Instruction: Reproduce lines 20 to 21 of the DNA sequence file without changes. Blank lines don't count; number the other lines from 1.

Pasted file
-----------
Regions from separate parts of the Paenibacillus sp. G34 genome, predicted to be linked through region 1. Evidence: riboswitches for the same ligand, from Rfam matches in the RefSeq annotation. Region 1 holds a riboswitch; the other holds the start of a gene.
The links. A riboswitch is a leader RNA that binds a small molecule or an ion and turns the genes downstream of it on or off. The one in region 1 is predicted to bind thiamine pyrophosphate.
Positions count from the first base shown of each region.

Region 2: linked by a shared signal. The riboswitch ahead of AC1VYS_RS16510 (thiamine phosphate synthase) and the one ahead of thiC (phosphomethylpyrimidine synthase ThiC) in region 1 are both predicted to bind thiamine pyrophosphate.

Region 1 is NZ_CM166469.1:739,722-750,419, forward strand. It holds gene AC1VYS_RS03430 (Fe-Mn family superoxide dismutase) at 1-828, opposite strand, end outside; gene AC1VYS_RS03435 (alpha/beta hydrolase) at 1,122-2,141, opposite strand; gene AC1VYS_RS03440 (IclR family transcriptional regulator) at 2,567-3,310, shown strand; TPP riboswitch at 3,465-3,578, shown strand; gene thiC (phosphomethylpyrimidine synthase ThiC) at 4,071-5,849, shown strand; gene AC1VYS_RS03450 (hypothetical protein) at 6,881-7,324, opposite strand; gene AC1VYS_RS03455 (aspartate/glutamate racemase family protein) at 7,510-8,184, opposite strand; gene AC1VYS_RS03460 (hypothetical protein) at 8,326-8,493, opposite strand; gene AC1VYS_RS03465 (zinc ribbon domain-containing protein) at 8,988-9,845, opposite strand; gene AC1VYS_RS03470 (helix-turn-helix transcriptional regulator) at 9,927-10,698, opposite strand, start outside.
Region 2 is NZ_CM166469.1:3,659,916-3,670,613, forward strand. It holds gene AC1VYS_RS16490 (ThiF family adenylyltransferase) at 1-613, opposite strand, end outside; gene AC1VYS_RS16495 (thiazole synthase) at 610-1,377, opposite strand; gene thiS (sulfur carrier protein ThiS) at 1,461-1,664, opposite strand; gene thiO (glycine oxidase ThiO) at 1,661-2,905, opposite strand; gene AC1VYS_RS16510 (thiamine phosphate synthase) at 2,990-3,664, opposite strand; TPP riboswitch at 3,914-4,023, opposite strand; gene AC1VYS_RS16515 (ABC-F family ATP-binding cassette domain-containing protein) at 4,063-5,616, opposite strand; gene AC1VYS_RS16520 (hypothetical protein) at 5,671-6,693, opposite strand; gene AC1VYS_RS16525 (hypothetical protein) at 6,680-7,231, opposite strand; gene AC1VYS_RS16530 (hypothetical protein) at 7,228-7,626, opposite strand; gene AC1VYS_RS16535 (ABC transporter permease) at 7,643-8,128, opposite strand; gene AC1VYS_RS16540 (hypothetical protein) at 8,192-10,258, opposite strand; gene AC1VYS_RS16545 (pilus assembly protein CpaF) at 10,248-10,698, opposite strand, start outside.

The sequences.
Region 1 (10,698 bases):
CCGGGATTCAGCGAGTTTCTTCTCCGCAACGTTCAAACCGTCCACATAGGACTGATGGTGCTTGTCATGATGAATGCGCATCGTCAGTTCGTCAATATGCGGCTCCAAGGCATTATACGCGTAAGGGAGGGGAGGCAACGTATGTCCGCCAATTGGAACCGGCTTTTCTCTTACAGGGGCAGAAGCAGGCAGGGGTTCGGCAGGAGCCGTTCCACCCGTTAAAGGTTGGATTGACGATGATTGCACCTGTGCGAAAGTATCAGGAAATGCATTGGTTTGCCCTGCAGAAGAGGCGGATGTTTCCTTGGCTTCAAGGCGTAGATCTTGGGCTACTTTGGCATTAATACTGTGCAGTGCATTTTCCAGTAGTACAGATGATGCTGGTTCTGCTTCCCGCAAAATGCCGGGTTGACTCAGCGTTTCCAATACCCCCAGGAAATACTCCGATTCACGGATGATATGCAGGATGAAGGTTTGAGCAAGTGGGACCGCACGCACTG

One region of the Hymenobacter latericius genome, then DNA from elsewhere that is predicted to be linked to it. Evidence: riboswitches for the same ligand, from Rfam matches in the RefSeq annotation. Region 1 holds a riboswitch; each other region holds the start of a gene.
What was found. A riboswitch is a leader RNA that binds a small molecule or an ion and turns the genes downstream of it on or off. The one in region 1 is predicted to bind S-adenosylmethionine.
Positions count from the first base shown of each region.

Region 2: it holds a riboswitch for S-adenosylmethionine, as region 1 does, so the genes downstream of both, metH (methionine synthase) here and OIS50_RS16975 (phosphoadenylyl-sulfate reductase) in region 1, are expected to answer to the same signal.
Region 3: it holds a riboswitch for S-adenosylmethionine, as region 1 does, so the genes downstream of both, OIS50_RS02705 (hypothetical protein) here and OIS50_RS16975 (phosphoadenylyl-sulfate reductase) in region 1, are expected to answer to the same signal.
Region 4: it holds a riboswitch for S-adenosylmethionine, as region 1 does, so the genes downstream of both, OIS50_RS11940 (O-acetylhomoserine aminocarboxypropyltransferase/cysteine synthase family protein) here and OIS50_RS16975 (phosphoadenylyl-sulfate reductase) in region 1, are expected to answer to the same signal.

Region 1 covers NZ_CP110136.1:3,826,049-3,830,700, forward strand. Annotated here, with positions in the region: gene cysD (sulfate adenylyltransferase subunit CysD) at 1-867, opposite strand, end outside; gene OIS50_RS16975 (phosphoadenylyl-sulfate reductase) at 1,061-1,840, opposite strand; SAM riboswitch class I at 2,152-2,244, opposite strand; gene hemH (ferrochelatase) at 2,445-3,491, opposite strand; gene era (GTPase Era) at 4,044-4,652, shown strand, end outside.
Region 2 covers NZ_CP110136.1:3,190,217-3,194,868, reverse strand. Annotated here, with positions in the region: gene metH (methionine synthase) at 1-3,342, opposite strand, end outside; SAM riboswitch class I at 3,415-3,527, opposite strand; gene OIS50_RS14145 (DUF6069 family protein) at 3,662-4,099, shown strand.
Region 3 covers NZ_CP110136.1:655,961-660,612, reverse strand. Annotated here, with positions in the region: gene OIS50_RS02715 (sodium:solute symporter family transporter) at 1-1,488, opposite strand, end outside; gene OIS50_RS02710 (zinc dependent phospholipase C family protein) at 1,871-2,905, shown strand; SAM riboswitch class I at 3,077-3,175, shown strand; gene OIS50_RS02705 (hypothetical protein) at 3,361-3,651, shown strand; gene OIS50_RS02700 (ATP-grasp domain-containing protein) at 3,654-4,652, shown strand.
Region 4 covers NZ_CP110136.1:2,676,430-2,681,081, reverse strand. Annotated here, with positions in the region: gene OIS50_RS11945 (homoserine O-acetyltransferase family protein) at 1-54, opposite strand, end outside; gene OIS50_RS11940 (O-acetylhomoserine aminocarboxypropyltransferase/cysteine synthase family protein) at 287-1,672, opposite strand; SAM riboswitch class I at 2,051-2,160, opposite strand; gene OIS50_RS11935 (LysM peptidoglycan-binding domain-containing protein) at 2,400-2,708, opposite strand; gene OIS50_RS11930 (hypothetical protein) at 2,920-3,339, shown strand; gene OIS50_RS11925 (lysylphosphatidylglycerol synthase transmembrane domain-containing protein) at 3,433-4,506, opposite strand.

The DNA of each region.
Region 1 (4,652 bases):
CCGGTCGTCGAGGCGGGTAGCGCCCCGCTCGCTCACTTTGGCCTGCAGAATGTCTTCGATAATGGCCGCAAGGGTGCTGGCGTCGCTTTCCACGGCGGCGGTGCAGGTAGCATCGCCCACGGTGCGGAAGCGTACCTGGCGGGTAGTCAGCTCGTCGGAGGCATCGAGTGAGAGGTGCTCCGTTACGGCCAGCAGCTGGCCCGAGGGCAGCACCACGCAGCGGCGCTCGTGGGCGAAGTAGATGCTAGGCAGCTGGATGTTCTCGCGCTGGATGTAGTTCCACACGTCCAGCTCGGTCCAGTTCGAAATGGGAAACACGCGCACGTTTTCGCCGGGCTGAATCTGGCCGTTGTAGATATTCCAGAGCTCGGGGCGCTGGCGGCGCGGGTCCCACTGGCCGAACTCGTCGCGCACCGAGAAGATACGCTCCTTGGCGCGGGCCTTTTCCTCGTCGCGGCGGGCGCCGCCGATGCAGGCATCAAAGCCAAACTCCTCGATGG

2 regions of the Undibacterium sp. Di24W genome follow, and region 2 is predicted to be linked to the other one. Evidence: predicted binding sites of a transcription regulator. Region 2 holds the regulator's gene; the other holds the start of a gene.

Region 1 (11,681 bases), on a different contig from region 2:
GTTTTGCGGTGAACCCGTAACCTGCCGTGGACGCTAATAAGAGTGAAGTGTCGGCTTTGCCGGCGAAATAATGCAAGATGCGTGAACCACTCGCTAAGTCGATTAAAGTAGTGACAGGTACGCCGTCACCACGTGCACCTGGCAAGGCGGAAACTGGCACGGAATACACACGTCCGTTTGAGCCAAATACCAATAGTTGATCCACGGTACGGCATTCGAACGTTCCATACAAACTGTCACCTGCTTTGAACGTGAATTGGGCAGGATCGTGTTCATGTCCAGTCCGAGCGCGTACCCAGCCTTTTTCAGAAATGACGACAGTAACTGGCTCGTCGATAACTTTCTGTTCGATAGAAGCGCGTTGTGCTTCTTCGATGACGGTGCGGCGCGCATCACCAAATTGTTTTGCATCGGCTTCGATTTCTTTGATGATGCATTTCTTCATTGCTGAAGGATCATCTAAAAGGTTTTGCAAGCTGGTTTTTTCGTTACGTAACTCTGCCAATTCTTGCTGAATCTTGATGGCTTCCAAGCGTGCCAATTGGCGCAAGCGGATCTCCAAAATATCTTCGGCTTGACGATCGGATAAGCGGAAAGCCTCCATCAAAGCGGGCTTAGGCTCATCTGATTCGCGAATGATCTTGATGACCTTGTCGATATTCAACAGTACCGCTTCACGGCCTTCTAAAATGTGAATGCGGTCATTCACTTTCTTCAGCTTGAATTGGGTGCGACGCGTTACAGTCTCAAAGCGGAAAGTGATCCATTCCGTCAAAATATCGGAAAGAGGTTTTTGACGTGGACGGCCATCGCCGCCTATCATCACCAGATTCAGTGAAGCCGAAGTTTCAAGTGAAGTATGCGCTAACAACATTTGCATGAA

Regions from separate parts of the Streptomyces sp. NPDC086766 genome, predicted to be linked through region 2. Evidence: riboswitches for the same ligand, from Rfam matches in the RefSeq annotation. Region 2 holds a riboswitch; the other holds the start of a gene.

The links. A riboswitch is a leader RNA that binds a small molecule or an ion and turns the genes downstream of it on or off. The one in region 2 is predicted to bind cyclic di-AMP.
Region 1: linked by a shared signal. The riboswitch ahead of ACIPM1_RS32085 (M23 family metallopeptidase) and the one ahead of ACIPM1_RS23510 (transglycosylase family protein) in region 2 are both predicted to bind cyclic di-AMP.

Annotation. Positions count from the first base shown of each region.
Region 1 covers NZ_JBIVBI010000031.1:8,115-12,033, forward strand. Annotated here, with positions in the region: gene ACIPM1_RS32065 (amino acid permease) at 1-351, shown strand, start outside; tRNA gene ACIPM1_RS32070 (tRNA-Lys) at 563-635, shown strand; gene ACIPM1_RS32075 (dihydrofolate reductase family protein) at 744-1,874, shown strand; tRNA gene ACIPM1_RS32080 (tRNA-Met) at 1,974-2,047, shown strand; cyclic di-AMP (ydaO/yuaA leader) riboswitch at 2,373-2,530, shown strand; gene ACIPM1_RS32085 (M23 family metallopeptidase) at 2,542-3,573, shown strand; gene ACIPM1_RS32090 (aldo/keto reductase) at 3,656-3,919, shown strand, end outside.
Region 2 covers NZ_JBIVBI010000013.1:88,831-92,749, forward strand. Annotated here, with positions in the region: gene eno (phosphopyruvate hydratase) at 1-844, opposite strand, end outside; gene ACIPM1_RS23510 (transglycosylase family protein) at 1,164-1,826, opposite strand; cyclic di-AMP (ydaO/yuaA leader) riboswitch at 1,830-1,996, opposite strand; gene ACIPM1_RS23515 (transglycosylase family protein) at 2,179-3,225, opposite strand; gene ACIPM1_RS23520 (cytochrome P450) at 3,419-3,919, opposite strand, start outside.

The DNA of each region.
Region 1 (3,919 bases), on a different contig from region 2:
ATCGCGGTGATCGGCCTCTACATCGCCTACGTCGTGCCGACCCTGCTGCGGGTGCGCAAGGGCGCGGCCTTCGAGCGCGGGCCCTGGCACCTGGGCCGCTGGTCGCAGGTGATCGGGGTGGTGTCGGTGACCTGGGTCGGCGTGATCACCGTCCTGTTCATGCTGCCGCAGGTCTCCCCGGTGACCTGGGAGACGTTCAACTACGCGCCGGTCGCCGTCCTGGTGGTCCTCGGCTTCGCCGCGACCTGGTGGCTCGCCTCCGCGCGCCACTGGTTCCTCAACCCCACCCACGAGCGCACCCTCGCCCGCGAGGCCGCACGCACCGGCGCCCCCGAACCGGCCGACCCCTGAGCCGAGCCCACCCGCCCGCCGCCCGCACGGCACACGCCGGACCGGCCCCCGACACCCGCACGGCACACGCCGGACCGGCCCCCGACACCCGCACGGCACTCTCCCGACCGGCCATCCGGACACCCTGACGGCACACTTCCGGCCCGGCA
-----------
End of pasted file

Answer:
The DNA of each region.
Region 1 (4,652 bases):